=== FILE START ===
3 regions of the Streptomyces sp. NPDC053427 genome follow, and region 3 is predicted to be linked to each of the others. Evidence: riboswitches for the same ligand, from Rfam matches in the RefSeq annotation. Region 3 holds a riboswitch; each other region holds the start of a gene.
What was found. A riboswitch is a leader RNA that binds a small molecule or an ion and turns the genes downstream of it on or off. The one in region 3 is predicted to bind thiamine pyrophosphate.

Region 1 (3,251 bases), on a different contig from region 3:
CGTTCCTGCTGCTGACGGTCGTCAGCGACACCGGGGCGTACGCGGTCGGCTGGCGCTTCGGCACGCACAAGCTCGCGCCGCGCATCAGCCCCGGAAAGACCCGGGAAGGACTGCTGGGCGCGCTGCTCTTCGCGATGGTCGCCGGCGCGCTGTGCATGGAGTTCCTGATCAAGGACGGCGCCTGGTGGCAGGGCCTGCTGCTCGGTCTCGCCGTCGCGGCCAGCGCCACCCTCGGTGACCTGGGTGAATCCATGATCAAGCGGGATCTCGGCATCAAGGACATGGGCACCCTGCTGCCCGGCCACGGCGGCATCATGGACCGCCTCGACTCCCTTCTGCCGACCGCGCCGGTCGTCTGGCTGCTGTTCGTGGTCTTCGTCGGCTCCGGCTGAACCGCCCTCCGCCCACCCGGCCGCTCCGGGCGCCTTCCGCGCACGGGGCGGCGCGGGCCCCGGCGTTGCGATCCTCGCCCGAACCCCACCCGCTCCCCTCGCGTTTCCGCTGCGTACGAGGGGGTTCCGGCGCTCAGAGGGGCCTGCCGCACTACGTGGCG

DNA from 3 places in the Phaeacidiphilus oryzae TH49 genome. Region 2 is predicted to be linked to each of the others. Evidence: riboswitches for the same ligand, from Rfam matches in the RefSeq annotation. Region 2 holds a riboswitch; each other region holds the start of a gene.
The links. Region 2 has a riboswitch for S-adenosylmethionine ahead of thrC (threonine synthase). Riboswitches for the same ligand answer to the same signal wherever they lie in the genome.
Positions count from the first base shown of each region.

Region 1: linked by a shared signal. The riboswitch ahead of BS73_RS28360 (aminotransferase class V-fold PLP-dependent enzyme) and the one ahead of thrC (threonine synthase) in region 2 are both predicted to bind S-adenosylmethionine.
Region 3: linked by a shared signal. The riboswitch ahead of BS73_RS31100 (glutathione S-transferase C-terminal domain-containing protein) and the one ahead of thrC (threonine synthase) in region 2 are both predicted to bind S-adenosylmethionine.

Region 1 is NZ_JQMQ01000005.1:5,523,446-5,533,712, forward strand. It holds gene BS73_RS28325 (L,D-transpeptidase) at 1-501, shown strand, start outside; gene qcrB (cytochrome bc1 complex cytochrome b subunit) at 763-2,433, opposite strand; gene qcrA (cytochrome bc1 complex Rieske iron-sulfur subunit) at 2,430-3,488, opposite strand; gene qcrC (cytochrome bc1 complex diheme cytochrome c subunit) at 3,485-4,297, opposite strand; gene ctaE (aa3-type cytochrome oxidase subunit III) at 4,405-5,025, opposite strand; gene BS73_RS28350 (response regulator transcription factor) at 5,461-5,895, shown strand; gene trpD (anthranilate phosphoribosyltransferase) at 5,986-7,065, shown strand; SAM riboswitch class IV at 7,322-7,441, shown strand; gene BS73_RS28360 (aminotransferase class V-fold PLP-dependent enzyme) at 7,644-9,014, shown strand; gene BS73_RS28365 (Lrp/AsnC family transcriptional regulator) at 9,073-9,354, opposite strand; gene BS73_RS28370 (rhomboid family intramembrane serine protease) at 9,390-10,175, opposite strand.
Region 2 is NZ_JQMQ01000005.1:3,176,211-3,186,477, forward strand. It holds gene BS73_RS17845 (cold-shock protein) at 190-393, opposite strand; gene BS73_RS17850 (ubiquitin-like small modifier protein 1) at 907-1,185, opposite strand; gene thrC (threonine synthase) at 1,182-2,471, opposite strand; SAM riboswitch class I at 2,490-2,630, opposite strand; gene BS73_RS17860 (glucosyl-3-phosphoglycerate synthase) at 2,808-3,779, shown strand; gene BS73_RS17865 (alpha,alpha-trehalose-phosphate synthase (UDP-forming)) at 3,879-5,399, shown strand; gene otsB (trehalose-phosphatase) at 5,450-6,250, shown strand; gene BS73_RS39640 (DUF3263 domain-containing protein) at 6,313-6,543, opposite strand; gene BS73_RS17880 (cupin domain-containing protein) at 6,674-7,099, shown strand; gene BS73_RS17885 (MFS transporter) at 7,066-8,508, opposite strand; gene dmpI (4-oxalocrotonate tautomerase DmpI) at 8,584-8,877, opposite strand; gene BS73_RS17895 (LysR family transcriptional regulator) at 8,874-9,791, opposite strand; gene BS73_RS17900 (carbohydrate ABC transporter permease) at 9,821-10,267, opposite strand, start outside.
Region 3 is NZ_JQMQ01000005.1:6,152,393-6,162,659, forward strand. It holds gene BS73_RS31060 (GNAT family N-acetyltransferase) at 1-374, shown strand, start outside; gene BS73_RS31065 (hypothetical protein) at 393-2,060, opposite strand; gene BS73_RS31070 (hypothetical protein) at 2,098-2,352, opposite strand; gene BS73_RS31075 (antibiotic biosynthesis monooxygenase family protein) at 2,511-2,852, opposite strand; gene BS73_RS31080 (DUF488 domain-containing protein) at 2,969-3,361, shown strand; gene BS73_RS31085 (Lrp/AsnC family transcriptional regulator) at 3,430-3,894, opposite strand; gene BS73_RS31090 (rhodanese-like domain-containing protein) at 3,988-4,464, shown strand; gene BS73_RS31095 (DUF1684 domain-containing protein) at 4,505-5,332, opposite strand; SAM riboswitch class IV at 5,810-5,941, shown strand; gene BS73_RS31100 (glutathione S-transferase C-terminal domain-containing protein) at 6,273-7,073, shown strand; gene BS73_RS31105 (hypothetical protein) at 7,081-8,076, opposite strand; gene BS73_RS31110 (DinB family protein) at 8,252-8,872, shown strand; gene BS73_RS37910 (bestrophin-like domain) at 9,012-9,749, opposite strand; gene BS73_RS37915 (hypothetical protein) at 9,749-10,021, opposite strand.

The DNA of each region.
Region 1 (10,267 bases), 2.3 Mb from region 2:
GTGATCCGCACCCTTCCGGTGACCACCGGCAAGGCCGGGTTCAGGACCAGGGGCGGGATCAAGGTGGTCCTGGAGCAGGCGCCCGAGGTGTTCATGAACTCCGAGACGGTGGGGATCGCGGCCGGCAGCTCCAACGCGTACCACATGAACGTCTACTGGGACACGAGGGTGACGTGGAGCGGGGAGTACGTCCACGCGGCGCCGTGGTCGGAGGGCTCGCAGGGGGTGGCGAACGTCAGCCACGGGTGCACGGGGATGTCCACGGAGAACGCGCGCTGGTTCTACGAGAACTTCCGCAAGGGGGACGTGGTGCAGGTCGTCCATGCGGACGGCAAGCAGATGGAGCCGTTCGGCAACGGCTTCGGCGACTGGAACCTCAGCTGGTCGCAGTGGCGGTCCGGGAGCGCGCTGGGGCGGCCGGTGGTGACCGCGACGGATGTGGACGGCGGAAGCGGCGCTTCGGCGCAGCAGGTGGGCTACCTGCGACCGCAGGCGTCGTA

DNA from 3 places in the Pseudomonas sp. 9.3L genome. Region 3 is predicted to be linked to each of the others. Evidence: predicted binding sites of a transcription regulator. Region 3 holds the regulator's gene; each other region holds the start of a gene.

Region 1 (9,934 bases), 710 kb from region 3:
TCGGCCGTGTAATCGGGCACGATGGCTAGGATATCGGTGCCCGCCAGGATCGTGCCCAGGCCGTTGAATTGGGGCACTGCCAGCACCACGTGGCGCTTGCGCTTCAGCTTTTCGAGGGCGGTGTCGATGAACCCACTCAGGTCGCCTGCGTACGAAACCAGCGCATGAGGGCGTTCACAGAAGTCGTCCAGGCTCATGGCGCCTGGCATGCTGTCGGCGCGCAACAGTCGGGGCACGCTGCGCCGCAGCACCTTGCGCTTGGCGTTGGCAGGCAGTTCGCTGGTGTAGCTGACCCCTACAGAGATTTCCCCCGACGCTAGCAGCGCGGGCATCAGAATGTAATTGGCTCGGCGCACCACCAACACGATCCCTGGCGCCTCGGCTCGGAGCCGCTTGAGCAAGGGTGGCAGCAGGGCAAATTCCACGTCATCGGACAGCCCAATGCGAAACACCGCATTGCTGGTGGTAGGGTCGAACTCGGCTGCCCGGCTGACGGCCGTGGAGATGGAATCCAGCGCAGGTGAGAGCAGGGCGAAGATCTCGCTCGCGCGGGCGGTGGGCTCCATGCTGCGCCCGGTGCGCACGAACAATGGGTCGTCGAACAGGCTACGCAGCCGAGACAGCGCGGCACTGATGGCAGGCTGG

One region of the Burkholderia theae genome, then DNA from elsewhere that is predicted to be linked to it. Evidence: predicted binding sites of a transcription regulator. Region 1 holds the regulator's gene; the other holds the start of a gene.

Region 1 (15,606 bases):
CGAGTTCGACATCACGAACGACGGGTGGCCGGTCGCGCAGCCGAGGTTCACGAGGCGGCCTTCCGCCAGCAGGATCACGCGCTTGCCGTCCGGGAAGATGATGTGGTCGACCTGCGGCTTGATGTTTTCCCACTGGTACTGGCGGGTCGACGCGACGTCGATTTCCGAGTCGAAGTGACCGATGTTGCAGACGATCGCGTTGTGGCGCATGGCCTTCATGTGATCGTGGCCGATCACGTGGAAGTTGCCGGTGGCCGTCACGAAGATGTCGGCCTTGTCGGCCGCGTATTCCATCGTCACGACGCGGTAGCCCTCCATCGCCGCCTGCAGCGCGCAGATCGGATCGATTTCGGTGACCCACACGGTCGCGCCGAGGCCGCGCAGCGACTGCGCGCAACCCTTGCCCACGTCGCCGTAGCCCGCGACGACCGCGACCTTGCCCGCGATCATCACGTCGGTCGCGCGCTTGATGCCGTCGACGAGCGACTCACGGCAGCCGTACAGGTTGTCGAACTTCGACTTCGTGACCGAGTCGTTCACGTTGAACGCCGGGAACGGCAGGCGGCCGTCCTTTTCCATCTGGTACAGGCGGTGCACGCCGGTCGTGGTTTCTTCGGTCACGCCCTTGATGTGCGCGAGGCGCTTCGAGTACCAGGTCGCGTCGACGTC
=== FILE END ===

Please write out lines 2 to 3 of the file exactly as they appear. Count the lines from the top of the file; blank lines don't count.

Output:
What was found. A riboswitch is a leader RNA that binds a small molecule or an ion and turns the genes downstream of it on or off. The one in region 3 is predicted to bind thiamine pyrophosphate.

Region 1 (3,251 bases), on a different contig from region 3: